Why Emergency Diploma Privilege is the Right Solution for Licensure Commentary
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Why Emergency Diploma Privilege is the Right Solution for Licensure

The novel coronavirus has disrupted the lives of billions globally. In the United States, as Americans shelter in place to stop the spread of COVID-19, so too stop the “normal” functions of the country. Americans are being laid off and filing for unemployment benefits at the highest levels ever recorded. Nearly 40,000 people who seek asylum or legal immigration continue to be detained in unsanitary conditions, even though the virus has been documented at multiple facilities. Concerns over privacy and data protection loom over all who have transitioned to working from home. Shelter-in-place orders have also created a spike in domestic violence. When the dust has finally settled from this pandemic, those affected will need a solution.

As is common in this country, that solution is most likely to be handed down in a court of law, which means that those who have been affected by this crisis will need effective advocates. And yet this year’s graduating law class—students who have studied the law and worked in the legal field for three years, and who have just submitted their applications to practice law—are facing similar uncertainties about the future. In light of the pandemic, multiple jurisdictions (including New York, Massachusetts, and Connecticut) have announced that they have postponed the July Bar Examination, with no alternate opportunities for licensure. This is unacceptable. Instead, graduating law students across the country are beginning our careers as our own first advocates. In California, we are asking for emergency diploma privileges in the event that the July Bar is cancelled here, too. Instead of a traditional license to practice law arising from bar passage, emergency diploma privilege would create automatic admission to the state bar upon graduation from an accredited law school, provided graduates meet other minimum standards such as character and fitness requirements. These privileges will allow law school graduates to begin working and helping their communities immediately during this unprecedented crisis.

Although some jurisdictions have postponed the July bar exam since it is unsafe to administer in-person exams, it is unclear when it will be safe enough to resume testing. In California, every testing center for Bar administration holds hundreds of test takers at a time. This state has been one of the most aggressive in implementing measures to flatten the curve, and it is not likely that these measures will be loosened enough to accommodate hundreds of in one location until their welfare can be ensured. According to the National Institute of Allergy and Infectious Diseases (NIAID), a vaccine for the disease can still take at least 18 months to distribute to the public.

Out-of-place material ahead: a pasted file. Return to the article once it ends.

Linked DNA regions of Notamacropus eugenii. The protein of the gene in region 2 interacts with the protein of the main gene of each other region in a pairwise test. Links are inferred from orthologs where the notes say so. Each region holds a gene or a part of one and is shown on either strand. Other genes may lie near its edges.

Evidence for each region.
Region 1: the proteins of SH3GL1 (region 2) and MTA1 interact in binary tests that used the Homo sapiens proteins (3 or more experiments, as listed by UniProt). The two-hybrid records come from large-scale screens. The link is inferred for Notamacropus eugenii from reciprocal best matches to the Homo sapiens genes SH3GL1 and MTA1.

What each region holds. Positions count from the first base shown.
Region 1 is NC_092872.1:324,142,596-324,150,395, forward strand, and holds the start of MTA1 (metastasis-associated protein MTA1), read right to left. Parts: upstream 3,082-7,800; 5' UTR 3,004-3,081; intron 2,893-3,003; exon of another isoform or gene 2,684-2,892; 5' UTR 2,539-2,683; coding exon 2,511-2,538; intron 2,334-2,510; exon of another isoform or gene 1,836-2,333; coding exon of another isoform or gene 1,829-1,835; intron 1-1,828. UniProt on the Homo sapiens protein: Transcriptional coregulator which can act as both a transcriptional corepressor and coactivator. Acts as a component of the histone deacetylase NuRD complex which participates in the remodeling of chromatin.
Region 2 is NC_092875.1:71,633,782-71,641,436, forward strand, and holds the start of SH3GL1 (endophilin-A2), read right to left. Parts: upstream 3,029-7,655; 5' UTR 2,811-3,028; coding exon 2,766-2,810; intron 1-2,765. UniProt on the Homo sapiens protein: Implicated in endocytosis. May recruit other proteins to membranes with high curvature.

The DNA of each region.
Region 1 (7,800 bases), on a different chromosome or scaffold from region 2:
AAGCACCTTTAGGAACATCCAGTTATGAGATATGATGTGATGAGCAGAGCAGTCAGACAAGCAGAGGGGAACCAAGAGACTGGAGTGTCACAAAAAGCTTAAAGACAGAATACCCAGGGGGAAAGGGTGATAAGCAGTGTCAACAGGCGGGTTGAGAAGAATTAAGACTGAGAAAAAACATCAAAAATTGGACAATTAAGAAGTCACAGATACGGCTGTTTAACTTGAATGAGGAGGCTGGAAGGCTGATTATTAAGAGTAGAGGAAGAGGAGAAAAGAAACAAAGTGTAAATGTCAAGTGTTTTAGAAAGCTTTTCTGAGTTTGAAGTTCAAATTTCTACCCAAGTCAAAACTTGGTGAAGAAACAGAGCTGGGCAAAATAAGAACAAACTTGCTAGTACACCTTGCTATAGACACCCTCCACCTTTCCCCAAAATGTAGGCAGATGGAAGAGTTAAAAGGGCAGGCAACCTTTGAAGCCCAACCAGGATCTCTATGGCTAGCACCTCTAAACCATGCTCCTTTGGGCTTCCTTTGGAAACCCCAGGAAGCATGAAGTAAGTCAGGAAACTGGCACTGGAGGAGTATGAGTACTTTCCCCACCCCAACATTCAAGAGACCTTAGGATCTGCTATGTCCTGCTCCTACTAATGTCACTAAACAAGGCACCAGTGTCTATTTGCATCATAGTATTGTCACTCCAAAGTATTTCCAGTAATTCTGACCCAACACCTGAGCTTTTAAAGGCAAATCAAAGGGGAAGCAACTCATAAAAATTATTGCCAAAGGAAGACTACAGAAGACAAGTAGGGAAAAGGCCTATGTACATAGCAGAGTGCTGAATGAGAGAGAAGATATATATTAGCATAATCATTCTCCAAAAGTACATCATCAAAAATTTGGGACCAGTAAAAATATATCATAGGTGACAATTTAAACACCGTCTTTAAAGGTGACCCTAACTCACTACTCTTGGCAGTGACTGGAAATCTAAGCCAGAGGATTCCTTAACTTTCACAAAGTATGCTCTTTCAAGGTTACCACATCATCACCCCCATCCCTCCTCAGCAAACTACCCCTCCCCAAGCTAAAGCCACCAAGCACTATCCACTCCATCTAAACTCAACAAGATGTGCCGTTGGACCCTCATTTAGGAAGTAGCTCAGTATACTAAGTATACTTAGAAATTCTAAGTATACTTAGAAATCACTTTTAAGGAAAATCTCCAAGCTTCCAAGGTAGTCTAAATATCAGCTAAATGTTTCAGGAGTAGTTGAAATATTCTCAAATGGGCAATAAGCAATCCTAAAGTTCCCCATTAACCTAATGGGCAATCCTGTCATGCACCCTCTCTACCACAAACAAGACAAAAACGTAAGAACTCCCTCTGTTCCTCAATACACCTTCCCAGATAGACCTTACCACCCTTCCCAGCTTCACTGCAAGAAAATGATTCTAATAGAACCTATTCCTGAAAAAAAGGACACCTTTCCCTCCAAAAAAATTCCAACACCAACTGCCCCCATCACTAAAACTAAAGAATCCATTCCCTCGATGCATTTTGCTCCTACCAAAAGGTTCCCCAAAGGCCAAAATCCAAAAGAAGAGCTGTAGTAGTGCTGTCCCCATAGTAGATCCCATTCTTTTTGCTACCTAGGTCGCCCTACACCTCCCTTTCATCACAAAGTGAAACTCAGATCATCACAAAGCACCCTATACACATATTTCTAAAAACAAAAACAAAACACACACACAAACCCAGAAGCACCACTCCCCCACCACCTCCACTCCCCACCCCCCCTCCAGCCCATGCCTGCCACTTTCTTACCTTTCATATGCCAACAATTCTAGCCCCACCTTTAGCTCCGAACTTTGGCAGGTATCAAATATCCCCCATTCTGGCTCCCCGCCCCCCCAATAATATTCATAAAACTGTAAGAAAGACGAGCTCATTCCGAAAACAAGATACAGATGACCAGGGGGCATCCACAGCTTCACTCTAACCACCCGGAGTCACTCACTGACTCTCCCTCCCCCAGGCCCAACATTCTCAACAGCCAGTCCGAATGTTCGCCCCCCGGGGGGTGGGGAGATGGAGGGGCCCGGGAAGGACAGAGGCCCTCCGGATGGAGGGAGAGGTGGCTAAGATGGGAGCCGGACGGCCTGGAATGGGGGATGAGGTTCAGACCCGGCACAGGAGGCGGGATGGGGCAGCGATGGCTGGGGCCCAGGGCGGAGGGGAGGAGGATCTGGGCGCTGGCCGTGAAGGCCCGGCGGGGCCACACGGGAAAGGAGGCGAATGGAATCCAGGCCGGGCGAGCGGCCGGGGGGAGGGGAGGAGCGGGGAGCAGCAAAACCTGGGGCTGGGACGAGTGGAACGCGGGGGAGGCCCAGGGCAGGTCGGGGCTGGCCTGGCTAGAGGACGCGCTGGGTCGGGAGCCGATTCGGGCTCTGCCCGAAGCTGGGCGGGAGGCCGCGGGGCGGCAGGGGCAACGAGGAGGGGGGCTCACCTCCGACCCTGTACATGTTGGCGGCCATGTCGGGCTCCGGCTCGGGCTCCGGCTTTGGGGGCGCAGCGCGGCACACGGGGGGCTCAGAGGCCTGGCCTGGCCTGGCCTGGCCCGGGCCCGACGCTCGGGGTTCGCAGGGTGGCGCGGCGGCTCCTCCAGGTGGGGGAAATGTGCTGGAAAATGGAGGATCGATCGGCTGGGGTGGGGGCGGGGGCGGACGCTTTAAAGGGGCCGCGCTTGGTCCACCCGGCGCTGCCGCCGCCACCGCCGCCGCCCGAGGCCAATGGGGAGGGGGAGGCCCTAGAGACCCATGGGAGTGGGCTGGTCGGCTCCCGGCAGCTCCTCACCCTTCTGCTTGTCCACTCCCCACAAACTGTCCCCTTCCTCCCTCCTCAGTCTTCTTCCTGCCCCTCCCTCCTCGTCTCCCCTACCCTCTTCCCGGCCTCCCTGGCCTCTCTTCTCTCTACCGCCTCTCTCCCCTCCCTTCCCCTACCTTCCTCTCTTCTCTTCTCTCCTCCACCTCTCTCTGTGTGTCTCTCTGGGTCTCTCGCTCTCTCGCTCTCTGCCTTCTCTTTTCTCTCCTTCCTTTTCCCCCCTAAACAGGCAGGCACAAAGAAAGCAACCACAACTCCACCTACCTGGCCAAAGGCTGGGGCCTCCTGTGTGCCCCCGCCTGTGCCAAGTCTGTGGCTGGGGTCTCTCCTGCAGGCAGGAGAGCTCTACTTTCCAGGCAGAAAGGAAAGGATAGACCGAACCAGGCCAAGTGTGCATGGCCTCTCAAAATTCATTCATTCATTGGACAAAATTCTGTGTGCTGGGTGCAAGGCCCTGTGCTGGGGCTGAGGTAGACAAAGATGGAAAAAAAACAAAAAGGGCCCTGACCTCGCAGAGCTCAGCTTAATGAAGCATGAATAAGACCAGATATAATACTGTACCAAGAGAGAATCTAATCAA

Postponing the bar exam will delay law school graduates from entering the legal profession and serving clients. Emergency diploma privileges are the only equitable solution in the face of this unprecedented pandemic. Holding or postponing the bar will have a devastating impact on clients and students alike. Over 4,000 law graduates take the July Bar Examination in California each year. Without an equitable solution, thousands of law graduates will be unable to practice in the upcoming year, and even more clients will be left unserved at a time when they need it the most.

Therefore, the law students in California have put together a petition and letter for the State Bar of California; nationally, law students and practitioners have sent a letter advocating for this same privilege to the National Conference of Bar Examiners. We advocate for emergency diploma privilege for all California Bar applicants. This privilege must be more than just a temporary license. There is no guarantee that employers will allow test takers the appropriate amount of time to study for the bar. Some test takers may have to quit their jobs to take the bar. Thus, emergency diploma privilege must give  the ability to practice law to all students without having to take the bar exam at a later time.

Some jurisdictions, such as Wisconsin, allow law students graduating from accredited law schools that comply with certain terms to attain diploma privilege. This practice has existed in Wisconsin since 1870. Other jurisdictions, like New Jersey, have allotted some form of provisional licensing by allowing graduating law students to practice under supervision of a licensed attorney. California has always been a leader in progressive change and should continue its legacy in implementing necessary change amidst a global epidemic.


Nafisa Y. Ahmed is a third-year law student at the University of California, Irvine School of Law. She plans to begin practicing domestic violence law and family law in the fall.

Emily K. Blase is a third-year law student at the IU Maurer School of Law.


Suggested citation: Nafisa Y. Ahmed and Emily K. Blase, Why Emergency Diploma Privilege is the Right Solution for Licensure, JURIST – Student Commentary, April 15, 2020, https://www.jurist.org/commentary/2020/04/ahmed-blase-diploma-privilege/

This article was prepared for publication by Tim Zubizarreta, JURIST’s Managing Editor. Please direct any questions or comments to him at commentary@jurist.org

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